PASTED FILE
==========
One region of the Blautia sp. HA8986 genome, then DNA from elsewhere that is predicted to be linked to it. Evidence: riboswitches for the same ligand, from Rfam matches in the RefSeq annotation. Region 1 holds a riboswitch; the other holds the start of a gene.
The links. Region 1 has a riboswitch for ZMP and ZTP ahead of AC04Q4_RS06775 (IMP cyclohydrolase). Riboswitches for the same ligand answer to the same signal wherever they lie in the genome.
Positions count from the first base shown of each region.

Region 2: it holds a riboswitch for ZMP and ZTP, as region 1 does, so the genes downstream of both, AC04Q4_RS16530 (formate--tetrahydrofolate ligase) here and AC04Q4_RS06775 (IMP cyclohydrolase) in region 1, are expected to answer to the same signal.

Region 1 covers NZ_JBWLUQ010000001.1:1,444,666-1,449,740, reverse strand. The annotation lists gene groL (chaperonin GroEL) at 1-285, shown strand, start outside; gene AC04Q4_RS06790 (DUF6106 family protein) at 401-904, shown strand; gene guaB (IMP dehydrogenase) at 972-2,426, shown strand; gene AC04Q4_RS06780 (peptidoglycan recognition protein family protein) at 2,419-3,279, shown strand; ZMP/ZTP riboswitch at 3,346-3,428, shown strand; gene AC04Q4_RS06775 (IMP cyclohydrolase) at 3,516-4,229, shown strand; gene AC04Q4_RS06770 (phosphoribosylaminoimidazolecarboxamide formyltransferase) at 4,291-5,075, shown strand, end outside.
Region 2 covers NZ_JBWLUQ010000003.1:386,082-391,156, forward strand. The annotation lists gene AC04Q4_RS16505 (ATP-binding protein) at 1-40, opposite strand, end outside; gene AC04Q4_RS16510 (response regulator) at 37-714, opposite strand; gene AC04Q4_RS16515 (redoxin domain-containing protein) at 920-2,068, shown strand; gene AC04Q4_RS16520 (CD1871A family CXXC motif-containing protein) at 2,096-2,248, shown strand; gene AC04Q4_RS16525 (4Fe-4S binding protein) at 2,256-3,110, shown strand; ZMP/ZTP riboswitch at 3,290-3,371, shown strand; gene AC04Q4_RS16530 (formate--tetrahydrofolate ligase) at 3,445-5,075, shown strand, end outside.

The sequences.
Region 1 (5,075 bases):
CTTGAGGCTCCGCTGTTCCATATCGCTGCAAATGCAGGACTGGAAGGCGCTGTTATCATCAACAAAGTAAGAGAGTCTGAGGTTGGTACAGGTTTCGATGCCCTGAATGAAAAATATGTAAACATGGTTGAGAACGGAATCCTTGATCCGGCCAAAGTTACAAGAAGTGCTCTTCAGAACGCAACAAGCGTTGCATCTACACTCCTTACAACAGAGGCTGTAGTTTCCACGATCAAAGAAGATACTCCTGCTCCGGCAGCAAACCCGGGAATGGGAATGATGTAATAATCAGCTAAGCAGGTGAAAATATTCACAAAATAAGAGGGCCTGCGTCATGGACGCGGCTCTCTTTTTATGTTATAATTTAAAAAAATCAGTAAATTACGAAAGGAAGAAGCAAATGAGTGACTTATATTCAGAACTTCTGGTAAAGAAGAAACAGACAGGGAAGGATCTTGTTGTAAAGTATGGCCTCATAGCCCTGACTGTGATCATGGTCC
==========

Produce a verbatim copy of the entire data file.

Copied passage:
One region of the Blautia sp. HA8986 genome, then DNA from elsewhere that is predicted to be linked to it. Evidence: riboswitches for the same ligand, from Rfam matches in the RefSeq annotation. Region 1 holds a riboswitch; the other holds the start of a gene.
The links. Region 1 has a riboswitch for ZMP and ZTP ahead of AC04Q4_RS06775 (IMP cyclohydrolase). Riboswitches for the same ligand answer to the same signal wherever they lie in the genome.
Positions count from the first base shown of each region.

Region 2: it holds a riboswitch for ZMP and ZTP, as region 1 does, so the genes downstream of both, AC04Q4_RS16530 (formate--tetrahydrofolate ligase) here and AC04Q4_RS06775 (IMP cyclohydrolase) in region 1, are expected to answer to the same signal.

Region 1 covers NZ_JBWLUQ010000001.1:1,444,666-1,449,740, reverse strand. The annotation lists gene groL (chaperonin GroEL) at 1-285, shown strand, start outside; gene AC04Q4_RS06790 (DUF6106 family protein) at 401-904, shown strand; gene guaB (IMP dehydrogenase) at 972-2,426, shown strand; gene AC04Q4_RS06780 (peptidoglycan recognition protein family protein) at 2,419-3,279, shown strand; ZMP/ZTP riboswitch at 3,346-3,428, shown strand; gene AC04Q4_RS06775 (IMP cyclohydrolase) at 3,516-4,229, shown strand; gene AC04Q4_RS06770 (phosphoribosylaminoimidazolecarboxamide formyltransferase) at 4,291-5,075, shown strand, end outside.
Region 2 covers NZ_JBWLUQ010000003.1:386,082-391,156, forward strand. The annotation lists gene AC04Q4_RS16505 (ATP-binding protein) at 1-40, opposite strand, end outside; gene AC04Q4_RS16510 (response regulator) at 37-714, opposite strand; gene AC04Q4_RS16515 (redoxin domain-containing protein) at 920-2,068, shown strand; gene AC04Q4_RS16520 (CD1871A family CXXC motif-containing protein) at 2,096-2,248, shown strand; gene AC04Q4_RS16525 (4Fe-4S binding protein) at 2,256-3,110, shown strand; ZMP/ZTP riboswitch at 3,290-3,371, shown strand; gene AC04Q4_RS16530 (formate--tetrahydrofolate ligase) at 3,445-5,075, shown strand, end outside.

The sequences.
Region 1 (5,075 bases):
CTTGAGGCTCCGCTGTTCCATATCGCTGCAAATGCAGGACTGGAAGGCGCTGTTATCATCAACAAAGTAAGAGAGTCTGAGGTTGGTACAGGTTTCGATGCCCTGAATGAAAAATATGTAAACATGGTTGAGAACGGAATCCTTGATCCGGCCAAAGTTACAAGAAGTGCTCTTCAGAACGCAACAAGCGTTGCATCTACACTCCTTACAACAGAGGCTGTAGTTTCCACGATCAAAGAAGATACTCCTGCTCCGGCAGCAAACCCGGGAATGGGAATGATGTAATAATCAGCTAAGCAGGTGAAAATATTCACAAAATAAGAGGGCCTGCGTCATGGACGCGGCTCTCTTTTTATGTTATAATTTAAAAAAATCAGTAAATTACGAAAGGAAGAAGCAAATGAGTGACTTATATTCAGAACTTCTGGTAAAGAAGAAACAGACAGGGAAGGATCTTGTTGTAAAGTATGGCCTCATAGCCCTGACTGTGATCATGGTCC